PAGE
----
Group Personal Pensions
Some employers make a personal pension available to their staff through a group arrangement. If your employer offers a group personal pension scheme, you should seriously consider joining it, especially if your employer makes contributions as well.
With a group personal pension deductions are paid from your salary to the provider. Your money is then invested by the pension provider to give you benefits at retirement. Just remember the value of your fund may go down as well as up and you may not get back what you put in.
If you don't join your employer's group personal pension scheme you could miss out on any contributions your employer may also make, and possible reduction in charges. If you need more information you should check with your employer.
Group Stakeholder pension
A group Stakeholder pension is a collection of Stakeholder plans arranged by an employer for its employees in the same way a group personal pension is.
Contributions from your employer
In some group personal pension schemes your employer would normally, at least, match your contributions. If for example you were to pay in £100 per month (including tax relief, subject to government limits), your employer would contribute £100 too.
Matching your contributions in this way will depend on the plan rules, and if they do match what you pay in, they may only contribute up to a certain percentage of your salary.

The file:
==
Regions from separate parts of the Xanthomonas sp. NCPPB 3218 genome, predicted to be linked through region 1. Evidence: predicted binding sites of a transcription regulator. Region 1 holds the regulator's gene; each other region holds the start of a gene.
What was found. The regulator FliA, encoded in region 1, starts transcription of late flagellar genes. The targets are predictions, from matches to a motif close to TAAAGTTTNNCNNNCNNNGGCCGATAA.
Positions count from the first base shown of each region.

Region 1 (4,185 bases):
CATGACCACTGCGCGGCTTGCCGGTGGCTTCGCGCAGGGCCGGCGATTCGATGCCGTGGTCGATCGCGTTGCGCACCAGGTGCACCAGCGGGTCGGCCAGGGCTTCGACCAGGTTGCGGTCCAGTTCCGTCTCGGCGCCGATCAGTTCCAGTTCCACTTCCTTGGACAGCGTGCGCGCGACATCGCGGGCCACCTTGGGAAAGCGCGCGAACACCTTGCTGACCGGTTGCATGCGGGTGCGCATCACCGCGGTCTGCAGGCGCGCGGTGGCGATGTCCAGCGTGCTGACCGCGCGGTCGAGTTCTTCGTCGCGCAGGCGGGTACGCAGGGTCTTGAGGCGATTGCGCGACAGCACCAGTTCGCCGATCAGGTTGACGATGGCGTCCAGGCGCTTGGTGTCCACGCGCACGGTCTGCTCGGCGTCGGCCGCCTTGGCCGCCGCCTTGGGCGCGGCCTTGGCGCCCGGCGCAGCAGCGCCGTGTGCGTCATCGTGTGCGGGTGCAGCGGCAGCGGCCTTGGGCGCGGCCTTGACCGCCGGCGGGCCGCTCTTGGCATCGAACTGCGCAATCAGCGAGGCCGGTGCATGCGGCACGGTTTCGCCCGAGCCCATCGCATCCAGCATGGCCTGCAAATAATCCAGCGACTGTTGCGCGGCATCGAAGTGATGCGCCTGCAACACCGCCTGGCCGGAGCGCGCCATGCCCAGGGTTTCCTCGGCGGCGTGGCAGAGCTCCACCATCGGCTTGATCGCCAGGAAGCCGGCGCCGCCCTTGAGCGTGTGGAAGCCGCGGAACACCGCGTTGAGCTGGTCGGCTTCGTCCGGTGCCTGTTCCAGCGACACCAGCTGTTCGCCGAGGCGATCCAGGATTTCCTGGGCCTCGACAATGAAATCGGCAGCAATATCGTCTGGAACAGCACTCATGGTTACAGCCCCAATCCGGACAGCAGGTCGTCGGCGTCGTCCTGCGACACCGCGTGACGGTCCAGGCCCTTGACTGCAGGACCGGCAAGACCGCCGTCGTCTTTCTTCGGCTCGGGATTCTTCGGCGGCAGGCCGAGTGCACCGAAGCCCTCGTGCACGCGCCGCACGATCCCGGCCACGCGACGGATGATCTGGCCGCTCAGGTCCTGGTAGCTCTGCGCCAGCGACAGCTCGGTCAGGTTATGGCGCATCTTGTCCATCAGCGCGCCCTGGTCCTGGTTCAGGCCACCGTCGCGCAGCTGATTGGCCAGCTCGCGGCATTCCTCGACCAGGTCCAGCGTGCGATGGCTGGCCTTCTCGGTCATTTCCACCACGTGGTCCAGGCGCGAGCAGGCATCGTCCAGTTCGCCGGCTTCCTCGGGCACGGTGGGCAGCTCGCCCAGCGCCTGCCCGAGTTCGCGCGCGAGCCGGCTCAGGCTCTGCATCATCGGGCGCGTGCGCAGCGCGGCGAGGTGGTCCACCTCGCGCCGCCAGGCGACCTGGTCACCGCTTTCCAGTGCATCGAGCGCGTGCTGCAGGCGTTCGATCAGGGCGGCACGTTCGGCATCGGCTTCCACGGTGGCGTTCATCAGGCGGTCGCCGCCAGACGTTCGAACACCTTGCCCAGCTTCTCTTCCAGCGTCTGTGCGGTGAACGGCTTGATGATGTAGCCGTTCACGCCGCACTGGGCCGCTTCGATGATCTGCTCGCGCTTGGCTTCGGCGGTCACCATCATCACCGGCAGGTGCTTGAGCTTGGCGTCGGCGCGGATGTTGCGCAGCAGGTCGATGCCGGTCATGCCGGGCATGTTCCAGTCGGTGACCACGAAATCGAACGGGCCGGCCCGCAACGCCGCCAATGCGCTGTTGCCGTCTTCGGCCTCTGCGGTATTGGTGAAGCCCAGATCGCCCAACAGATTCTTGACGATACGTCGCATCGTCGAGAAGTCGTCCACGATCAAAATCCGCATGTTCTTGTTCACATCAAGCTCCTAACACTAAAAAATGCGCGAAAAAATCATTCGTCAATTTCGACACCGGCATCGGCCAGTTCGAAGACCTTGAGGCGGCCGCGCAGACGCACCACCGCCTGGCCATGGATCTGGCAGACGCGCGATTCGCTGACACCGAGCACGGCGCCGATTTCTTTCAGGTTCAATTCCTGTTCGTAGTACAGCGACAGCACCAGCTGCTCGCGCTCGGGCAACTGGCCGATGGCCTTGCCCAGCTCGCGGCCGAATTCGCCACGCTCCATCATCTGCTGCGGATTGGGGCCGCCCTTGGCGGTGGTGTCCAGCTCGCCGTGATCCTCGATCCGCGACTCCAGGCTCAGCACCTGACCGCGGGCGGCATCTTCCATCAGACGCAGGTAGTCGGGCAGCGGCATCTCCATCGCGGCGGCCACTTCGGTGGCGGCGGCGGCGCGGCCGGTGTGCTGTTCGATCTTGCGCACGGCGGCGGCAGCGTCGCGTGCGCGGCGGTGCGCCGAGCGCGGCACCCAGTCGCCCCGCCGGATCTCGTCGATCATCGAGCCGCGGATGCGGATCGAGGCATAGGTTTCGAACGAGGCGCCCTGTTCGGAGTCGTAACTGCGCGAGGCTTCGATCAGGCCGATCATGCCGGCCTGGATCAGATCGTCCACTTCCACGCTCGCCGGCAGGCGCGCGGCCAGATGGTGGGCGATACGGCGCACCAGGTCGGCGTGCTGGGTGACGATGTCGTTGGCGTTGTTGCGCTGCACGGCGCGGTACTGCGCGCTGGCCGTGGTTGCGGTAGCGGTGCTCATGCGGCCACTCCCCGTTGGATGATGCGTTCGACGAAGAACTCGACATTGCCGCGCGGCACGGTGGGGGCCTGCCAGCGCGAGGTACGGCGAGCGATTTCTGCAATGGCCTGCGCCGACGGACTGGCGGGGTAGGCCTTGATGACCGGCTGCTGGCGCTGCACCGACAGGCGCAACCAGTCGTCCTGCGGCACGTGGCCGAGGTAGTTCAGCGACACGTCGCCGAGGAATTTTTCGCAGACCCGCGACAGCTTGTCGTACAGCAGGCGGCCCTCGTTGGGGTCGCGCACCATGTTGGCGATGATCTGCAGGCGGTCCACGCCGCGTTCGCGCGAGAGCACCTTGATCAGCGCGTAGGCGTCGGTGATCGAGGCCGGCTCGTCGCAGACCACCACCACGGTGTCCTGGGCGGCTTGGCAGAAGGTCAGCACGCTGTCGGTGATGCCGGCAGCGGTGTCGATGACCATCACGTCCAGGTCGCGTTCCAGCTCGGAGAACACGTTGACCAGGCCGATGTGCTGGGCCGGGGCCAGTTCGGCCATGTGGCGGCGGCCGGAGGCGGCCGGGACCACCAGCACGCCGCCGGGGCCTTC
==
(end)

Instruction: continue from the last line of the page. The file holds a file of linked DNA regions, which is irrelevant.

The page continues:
By paying into your company pension you could be taking advantage of their contributions.
What difference could it make?
For example as a basic rate tax payer if you contributed £80 per month, the taxman would add £20 in tax relief, and assuming your employer matched your contribution, they would also pay £100. Over 20 years, this could mean your employer pays £24,000, giving you a pension contributions total of £48,000, or even more. Broken down, this means you'd contribute £19,200; the taxman would contribute £4,800; and your employer would contribute £24,000.
Other benefits of a Group Personal pension
- Group Personal pensions and Group Stakeholder pensions offer the same features and tax benefits as an individual Personal pensions or Stakeholder pensions.
- One difference though is that your employer may be able to negotiate better terms from the provider, such as lower charges than you might get if you arranged your own Personal pension.
- Group Personal pensions also generally offer a broader range of investments than Stakeholder pension schemes.
Even though they are offered through your employer, group personal pensions are personal pension schemes, and this means you have an individual contract directly with the provider.
This is for illustration only and is based on our current understanding of current tax legislation and HM Revenue & Customs practice both of which may change without notice. The impact of taxation (and any relief, subject to government limits) depends on individual circumstances.
Why do I need a pension?
A pension is designed to help you fund your retirement and replace the income you are no longer receiving from working.
Tax benefits of saving in a pension
Saving in a pension is a tax-efficient way of building up an income for retirement.